Within a few decades of the formation of Washington Street, residents began to create places to congregate with likeminded fellows (and, until the 20th century, they were fellows, with most 19th-century organizations limiting their membership to men.) Among the groups that did not was the Independent Order of Odd Fellows (I.O.O.F), a non-political and non-sectarian fraternal order founded in the early 1800s, and, by 1851, one of the first such organizations to accept both men and women. It soon grew to become the largest fraternal organization in America, with an emphasis on charity and friendship.
Beginning in the 19th century, as wave after wave of settlers arrived in Hoboken, each new group developed clubs and halls to socialize and provide mutual aid. German immigrants, who arrived in Hoboken in such numbers from the mid-19th century until the First World War that the city became known as “Little Bremen,” established multiple locations for the celebration of German culture, theatre, and sport. One of the finest halls they created was the short-lived Quartett Club, a German cultural and music society, established in 1892 at 1013-1019 Washington Street. Only in operation through the early years of the 20th century, the building was turned into the Gayety Theatre in 1907, and was then replaced in 1931 by the apartment building still at that address.
But the tradition of Washington Street social clubs catering to new Hobokenites continued well into the twentieth century, with the arrival, from the mid-1940s to the mid-1970s, of Puerto Rican families drawn to the promise of work on the city’s docks, in garment factories, and at various manufacturing plants, including the companies that produced Maxwell House Coffee and Tootsie Rolls. By 1970, approximately one-quarter of Hoboken’s population were either born in Puerto Rico or first-generation mainland born. The Spanish American Catholic Center was affiliated with St. Joseph’s Roman Catholic Church on the west side, but “El Centro” was located on the city’s main street, at 227 Washington Street. The center assisted Spanish-speaking newcomers with their search for jobs and apartments, and, like all the meeting halls of settlers that preceded them, allowed them to join together for celebrations of their culture and community.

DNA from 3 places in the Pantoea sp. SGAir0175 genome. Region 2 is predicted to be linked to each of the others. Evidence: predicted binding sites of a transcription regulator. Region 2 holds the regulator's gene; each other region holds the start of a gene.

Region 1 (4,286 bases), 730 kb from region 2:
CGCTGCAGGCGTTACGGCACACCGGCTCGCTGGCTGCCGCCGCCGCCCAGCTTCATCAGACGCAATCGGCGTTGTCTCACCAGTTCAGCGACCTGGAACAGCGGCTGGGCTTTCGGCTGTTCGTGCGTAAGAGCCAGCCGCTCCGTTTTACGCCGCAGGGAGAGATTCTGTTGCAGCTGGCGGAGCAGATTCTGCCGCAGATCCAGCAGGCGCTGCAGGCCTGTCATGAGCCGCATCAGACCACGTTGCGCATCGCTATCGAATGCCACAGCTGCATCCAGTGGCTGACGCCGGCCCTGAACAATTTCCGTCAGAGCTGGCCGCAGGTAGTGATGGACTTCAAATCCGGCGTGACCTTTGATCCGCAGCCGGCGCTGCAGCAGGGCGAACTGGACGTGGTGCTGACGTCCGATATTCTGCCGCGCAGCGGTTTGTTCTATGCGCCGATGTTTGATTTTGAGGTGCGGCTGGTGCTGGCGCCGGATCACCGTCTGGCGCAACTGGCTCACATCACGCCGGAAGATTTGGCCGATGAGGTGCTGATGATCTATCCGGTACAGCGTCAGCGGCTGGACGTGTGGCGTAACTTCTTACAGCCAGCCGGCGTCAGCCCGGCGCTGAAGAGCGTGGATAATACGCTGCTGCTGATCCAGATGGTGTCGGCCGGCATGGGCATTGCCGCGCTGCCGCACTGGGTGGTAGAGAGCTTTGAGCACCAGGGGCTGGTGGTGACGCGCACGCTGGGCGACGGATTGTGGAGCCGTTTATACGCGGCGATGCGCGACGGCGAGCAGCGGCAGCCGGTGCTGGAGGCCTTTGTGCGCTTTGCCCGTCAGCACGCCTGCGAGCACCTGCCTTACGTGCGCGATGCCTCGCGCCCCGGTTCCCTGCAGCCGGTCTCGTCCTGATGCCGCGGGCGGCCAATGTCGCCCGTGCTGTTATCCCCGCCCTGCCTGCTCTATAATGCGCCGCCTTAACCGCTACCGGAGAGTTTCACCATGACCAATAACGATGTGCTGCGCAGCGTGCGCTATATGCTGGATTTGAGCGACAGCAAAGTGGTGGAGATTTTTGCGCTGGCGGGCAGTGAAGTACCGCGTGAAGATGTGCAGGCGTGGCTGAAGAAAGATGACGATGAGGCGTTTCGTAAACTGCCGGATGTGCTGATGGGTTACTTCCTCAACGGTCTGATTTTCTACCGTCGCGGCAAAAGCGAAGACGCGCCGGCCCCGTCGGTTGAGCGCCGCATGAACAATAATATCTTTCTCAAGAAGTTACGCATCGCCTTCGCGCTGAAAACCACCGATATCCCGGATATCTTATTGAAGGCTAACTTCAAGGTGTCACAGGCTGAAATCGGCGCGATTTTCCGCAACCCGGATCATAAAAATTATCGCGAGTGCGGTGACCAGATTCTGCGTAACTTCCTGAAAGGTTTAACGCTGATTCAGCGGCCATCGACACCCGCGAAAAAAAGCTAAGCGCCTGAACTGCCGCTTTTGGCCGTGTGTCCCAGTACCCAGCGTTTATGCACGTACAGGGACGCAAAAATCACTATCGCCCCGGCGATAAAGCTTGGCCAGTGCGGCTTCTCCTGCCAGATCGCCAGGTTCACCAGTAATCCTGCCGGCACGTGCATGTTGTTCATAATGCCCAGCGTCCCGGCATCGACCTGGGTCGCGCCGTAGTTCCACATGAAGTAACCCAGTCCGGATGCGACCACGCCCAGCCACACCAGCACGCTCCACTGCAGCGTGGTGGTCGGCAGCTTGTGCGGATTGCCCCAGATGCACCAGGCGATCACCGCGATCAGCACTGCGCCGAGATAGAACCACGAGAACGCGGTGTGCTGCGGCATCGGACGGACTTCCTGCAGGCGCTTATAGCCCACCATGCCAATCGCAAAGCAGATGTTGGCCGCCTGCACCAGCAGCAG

I.O.O.F. erected its Hoboken lodge in 1852, at 414 Washington Street. In addition to Odd Fellows’ meetings, many of the city’s celebratory events and club gatherings were held at the hall, which was regularly decorated by United Decorating Company, a purveyor of flags and decorations established by German emigrant Robert Kirchgessner across the street.
A more traditional, and restrictive, fraternal organization was the Benevolent Protective Order of Elks, represented in Hoboken by Lodge 74, which was inaugurated in 1888 at 1005 Washington Street. The national BPOE, which borrowed rites and practices from the Masons, was established in 1868 as an all-male, whites-only institution, and did not alter its lodge policies for more than a century. Today the Elks are open to men and women of all backgrounds. The Hoboken Lodge appointed its first female exalted ruler in 2006.